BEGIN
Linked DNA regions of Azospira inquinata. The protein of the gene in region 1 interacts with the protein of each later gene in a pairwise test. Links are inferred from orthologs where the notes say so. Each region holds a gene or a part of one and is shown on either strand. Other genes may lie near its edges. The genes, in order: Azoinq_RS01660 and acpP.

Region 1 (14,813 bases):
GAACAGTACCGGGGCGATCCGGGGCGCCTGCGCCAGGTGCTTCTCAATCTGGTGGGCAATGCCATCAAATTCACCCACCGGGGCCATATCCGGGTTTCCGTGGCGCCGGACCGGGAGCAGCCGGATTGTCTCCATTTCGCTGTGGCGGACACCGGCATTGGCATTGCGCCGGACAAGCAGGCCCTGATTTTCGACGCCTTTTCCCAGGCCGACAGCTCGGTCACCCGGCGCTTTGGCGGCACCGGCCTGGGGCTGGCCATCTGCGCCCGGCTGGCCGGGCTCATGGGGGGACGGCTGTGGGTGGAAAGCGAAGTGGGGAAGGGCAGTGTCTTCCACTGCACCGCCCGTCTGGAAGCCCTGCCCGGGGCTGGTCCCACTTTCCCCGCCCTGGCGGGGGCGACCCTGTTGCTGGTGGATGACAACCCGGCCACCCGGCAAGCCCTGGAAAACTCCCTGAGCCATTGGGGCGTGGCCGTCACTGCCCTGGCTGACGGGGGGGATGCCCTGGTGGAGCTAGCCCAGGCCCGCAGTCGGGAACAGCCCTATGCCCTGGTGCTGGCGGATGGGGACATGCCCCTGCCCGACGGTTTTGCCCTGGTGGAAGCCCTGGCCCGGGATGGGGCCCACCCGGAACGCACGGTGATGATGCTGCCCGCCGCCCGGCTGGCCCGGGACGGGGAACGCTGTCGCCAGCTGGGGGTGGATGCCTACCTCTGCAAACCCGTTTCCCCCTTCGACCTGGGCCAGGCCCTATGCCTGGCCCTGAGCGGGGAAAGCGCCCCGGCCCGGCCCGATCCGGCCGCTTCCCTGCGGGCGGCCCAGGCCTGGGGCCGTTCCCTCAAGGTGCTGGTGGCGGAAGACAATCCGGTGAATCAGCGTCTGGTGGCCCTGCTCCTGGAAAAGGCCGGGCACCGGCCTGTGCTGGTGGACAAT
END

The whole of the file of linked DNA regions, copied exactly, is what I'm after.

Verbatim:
Linked DNA regions of Azospira inquinata. The protein of the gene in region 1 interacts with the protein of each later gene in a pairwise test. Links are inferred from orthologs where the notes say so. Each region holds a gene or a part of one and is shown on either strand. Other genes may lie near its edges. The genes, in order: Azoinq_RS01660 and acpP.

Region 1 (14,813 bases):
GAACAGTACCGGGGCGATCCGGGGCGCCTGCGCCAGGTGCTTCTCAATCTGGTGGGCAATGCCATCAAATTCACCCACCGGGGCCATATCCGGGTTTCCGTGGCGCCGGACCGGGAGCAGCCGGATTGTCTCCATTTCGCTGTGGCGGACACCGGCATTGGCATTGCGCCGGACAAGCAGGCCCTGATTTTCGACGCCTTTTCCCAGGCCGACAGCTCGGTCACCCGGCGCTTTGGCGGCACCGGCCTGGGGCTGGCCATCTGCGCCCGGCTGGCCGGGCTCATGGGGGGACGGCTGTGGGTGGAAAGCGAAGTGGGGAAGGGCAGTGTCTTCCACTGCACCGCCCGTCTGGAAGCCCTGCCCGGGGCTGGTCCCACTTTCCCCGCCCTGGCGGGGGCGACCCTGTTGCTGGTGGATGACAACCCGGCCACCCGGCAAGCCCTGGAAAACTCCCTGAGCCATTGGGGCGTGGCCGTCACTGCCCTGGCTGACGGGGGGGATGCCCTGGTGGAGCTAGCCCAGGCCCGCAGTCGGGAACAGCCCTATGCCCTGGTGCTGGCGGATGGGGACATGCCCCTGCCCGACGGTTTTGCCCTGGTGGAAGCCCTGGCCCGGGATGGGGCCCACCCGGAACGCACGGTGATGATGCTGCCCGCCGCCCGGCTGGCCCGGGACGGGGAACGCTGTCGCCAGCTGGGGGTGGATGCCTACCTCTGCAAACCCGTTTCCCCCTTCGACCTGGGCCAGGCCCTATGCCTGGCCCTGAGCGGGGAAAGCGCCCCGGCCCGGCCCGATCCGGCCGCTTCCCTGCGGGCGGCCCAGGCCTGGGGCCGTTCCCTCAAGGTGCTGGTGGCGGAAGACAATCCGGTGAATCAGCGTCTGGTGGCCCTGCTCCTGGAAAAGGCCGGGCACCGGCCTGTGCTGGTGGACAAT